For another thing, while Whitman might be quick to frame Brown and the Democrats as a purported “ticket,” she would likely be loathe to invite comparisons with the Republican slate, which at times bears resemblance to the bar scene in Star Wars:

Lite Gov nominee Abel Maldonado has a well-earned reputation as a flip-flopping wiggler who is hardly a beloved figure among his own party; Attorney General candidate Steve Cooley was assailed by GOP primary rivals for being soft on Three Strikes prosecutions and Senate candidate Carly Fiorina is, well, she’s Hurricane Carly and all that implies.

The Dem reply to an attempt to ticketize Jerry’s Kids might well be to cast Carly and Meg together and ask: “Do you want to be represented by a pair of greedy business moguls who would take away your right to choose, cut pensions for cops, firefighters and teachers and turn back the clock on global warming?”

To be sure, some political professionals just don’t think the ticket strategy works in California.

“That assumes the whole ticket effect and I don’t buy that for California,” said one prominent GOP consultant. “Guilt by association, the boogie man – I don’t think is going to be effective with voters.”

On the other hand, we’ve never seen what you can do with an unlimited campaign budget, have we?

Arnold Tries Again on T-Ridge & Rumors of the Week

Saturday, January 9th, 2010

offshoreGovernor Schwarzmuscle rolled out a new version of his twice-defeated plan for expanded offshore drilling Friday, but it’s tough to imagine his latest tweaks changing many minds.

Despite his 0-2 record in pushing for a lease to allow the PXP energy company to drill in state waters off the coast of Santa Barbara, Arnold doggedly added the Tranquillon Ridge offshore oil project to his just released, ugly budget plan.

As a financial proposal, the much chronicled project (memo to those who’ve been sightseeing in Albania since May: see Calbuzz archive) is intended to generate a quick, couple hundred million bucks for the recession ravaged state treasury. Politically, however, Schwarzenegger must overcome the passionate and visceral opposition to offshore drilling which reflects longstanding California environmental policy.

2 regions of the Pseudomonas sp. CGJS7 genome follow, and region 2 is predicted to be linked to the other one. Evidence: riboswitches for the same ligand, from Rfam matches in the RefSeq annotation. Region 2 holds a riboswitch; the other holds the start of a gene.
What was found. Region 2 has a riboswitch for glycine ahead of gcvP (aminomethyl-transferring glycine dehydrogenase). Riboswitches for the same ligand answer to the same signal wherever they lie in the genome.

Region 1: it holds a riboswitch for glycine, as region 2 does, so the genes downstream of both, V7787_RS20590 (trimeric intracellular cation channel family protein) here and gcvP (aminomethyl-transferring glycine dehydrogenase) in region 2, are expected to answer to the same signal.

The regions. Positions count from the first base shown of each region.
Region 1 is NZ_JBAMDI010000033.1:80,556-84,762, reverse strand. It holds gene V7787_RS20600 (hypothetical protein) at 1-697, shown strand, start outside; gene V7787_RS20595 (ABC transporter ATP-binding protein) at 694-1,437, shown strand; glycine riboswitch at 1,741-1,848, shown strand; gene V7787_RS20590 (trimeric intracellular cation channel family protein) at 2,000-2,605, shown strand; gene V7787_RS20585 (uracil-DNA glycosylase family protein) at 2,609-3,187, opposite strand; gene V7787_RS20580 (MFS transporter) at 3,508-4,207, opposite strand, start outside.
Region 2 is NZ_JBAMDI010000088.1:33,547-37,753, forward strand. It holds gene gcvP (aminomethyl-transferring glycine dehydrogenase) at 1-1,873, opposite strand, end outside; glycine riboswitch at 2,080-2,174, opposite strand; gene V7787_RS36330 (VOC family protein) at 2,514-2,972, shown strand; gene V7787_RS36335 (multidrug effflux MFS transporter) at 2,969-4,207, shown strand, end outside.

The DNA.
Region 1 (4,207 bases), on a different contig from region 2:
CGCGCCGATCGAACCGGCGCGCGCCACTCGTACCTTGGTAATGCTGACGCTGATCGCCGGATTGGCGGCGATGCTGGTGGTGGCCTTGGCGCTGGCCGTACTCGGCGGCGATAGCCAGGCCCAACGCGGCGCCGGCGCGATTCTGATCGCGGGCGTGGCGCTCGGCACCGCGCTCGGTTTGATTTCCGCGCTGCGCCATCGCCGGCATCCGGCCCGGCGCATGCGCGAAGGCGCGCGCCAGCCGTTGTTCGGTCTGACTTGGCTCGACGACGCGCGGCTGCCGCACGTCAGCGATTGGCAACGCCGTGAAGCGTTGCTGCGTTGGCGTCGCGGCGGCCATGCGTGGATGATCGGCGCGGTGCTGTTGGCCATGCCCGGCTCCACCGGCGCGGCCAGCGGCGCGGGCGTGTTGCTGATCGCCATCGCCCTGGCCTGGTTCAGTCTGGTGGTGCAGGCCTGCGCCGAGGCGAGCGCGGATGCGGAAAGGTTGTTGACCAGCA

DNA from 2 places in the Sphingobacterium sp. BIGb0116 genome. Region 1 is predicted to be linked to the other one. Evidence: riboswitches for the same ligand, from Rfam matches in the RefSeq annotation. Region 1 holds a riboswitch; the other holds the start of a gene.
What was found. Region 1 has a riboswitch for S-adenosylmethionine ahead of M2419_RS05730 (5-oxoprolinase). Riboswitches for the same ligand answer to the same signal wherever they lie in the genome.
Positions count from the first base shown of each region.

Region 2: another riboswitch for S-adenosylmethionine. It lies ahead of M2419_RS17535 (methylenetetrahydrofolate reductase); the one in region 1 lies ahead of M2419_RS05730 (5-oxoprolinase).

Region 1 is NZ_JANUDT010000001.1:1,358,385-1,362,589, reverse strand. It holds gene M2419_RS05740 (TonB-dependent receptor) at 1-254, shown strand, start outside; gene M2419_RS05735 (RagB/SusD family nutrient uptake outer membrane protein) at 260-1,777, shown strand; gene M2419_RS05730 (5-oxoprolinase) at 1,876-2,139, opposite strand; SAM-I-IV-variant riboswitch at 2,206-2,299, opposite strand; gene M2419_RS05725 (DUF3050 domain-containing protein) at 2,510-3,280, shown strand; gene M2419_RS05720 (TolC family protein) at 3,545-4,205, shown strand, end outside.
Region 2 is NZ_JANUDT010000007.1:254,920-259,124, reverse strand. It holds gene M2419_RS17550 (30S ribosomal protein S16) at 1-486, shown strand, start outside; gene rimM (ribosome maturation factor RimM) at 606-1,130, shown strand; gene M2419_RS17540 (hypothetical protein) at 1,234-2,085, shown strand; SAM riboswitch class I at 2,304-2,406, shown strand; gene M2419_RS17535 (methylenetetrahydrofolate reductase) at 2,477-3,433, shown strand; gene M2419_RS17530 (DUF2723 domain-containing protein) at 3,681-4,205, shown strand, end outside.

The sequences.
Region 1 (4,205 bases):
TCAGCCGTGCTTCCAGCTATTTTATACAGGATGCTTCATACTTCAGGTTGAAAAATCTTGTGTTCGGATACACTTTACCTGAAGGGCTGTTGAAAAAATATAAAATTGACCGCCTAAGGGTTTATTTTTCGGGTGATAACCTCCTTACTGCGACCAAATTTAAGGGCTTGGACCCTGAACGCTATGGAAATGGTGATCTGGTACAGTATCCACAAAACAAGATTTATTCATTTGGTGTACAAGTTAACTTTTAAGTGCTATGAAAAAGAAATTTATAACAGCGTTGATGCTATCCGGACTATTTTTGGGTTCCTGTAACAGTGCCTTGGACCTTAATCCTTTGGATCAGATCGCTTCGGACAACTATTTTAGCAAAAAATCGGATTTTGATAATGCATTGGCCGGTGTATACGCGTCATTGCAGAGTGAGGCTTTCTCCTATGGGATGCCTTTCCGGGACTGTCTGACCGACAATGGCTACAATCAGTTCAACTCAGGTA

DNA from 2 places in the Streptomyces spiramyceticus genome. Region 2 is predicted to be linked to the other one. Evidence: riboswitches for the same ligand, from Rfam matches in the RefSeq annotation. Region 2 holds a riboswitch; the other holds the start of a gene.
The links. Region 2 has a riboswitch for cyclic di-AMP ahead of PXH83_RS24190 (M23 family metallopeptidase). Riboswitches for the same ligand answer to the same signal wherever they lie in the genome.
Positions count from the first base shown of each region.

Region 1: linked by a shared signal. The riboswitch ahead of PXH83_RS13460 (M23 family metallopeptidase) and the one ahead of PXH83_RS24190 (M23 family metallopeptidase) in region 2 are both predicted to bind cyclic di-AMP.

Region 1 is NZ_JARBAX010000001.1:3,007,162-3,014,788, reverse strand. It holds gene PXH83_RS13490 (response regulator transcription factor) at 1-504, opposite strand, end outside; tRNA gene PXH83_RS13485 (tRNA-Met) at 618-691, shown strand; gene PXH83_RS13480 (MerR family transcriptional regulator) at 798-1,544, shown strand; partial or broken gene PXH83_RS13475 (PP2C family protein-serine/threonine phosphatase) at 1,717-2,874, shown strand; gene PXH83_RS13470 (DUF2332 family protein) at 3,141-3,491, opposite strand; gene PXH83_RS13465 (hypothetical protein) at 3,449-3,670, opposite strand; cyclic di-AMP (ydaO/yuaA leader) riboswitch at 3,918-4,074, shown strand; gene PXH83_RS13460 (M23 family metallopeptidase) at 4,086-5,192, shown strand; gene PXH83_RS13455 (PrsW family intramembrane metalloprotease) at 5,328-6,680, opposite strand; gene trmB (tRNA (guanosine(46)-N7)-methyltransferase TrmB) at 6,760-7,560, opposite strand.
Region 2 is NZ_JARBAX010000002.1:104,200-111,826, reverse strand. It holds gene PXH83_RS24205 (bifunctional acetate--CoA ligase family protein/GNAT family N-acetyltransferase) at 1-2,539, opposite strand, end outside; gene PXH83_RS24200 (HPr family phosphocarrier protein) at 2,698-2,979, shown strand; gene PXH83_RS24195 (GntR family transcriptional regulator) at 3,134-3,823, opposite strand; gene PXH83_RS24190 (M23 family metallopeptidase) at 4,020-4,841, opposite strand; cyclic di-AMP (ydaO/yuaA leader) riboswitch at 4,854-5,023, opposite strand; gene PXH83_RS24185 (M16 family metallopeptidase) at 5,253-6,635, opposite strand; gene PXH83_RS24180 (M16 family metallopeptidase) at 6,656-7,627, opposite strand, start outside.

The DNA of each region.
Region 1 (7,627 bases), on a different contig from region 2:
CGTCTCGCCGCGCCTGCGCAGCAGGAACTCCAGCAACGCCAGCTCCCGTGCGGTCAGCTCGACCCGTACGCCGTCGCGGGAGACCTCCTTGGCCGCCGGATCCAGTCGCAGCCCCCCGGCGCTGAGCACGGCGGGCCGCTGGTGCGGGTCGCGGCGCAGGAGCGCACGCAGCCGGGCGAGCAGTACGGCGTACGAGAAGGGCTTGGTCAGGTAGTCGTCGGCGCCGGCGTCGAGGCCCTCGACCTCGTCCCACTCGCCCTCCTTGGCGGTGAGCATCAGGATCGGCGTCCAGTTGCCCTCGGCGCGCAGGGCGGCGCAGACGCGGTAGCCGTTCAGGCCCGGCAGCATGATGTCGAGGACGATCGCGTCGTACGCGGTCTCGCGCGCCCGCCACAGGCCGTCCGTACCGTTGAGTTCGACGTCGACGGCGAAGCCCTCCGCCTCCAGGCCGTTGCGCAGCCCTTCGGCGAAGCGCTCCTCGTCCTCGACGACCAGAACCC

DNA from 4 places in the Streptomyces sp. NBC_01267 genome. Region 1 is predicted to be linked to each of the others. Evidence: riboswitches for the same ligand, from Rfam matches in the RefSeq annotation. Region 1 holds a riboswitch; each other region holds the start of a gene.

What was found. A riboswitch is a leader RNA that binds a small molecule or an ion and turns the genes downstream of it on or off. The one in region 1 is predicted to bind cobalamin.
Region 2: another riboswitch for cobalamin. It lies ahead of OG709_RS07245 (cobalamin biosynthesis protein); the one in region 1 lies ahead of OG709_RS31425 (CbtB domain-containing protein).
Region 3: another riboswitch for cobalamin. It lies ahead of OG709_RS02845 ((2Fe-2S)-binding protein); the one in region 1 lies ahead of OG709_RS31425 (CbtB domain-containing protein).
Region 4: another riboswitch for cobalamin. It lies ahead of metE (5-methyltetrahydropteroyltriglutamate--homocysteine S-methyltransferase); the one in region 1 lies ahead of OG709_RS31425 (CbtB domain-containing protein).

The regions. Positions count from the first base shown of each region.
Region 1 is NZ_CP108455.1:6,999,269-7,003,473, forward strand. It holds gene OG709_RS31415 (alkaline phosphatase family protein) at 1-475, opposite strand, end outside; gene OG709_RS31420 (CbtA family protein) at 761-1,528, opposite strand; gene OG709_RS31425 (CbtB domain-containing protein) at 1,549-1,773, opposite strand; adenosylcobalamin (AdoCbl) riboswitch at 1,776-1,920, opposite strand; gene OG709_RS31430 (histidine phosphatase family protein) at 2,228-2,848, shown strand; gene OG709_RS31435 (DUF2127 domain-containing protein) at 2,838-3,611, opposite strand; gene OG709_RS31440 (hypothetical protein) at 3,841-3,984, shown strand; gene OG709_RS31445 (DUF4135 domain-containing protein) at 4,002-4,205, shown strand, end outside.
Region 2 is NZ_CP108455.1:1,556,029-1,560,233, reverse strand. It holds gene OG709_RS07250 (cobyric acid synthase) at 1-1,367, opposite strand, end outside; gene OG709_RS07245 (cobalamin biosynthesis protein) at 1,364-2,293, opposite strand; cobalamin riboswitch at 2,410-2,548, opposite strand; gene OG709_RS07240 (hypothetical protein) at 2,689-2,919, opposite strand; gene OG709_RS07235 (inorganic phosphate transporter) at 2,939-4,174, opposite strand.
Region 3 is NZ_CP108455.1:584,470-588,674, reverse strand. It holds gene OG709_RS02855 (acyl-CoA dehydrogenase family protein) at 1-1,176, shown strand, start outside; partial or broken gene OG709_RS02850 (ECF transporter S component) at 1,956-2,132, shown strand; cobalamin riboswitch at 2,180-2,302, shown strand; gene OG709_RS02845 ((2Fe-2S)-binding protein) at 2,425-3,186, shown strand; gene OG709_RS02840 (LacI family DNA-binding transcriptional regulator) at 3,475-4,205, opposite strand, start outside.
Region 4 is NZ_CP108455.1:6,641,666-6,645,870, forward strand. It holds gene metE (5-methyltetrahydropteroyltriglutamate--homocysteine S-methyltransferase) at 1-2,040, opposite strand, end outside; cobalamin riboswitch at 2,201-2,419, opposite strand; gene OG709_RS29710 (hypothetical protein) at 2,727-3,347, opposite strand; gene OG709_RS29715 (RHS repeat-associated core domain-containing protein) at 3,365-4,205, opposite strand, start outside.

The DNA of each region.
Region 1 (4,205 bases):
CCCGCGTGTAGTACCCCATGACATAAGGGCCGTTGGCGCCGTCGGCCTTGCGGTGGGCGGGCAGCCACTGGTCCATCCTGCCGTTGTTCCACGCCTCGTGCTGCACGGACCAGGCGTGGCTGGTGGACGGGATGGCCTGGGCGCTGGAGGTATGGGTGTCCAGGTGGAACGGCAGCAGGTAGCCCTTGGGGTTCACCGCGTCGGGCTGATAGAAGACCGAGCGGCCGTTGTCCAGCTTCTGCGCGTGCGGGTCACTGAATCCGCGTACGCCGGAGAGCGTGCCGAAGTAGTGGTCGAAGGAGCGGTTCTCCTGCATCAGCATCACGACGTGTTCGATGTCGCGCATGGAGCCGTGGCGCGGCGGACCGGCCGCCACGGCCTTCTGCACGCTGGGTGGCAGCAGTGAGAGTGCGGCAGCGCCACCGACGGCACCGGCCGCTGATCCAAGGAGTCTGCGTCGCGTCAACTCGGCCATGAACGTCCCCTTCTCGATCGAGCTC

The project was voted down by the State Lands Commission early last year, then rejected by the Legislature at the end of the long summer budget battle. Now Schwarzenegger is trying again, tarting up the proposal politically with some key tactical changes:

Process: The budget plan calls for T-Ridge to be sent back to the State Lands Commission for rehearing.

The change is crucial, because reconsideration by the lands commission is exactly what the faction of environmentalists who back the project, led by Santa Barbara’ Environmental Defense Center, have been seeking, as an alternative to Schwarzenegger muscling the matter through the Legislature. His move instantly paid off in the form of a quick EDC statement in support of the governor’s latest plan:krop_lg

“We look forward to the opportunity to have this project reconsidered by the State Lands Commission,” said Linda Krop, EDC’s chief counsel, expressing “appreciation” to the governor. “Reconsideration by the State Lands Commission is the only process that we support to address this unique proposal.”

Despite the new process, however, Schwarzenegger’s budget document also states that if the drilling plan is “not approved by the Commission, legislation will be necessary,” making it clear that he will take another run at the Legislature if state lands turns it down again.

Abel Maldonado: The administration’s clear political calculation is that  Senator Abel Maldonado, whom Schwarzenegger has nominated for  Lieutenant Governor, would vote for the measure on the lands commission.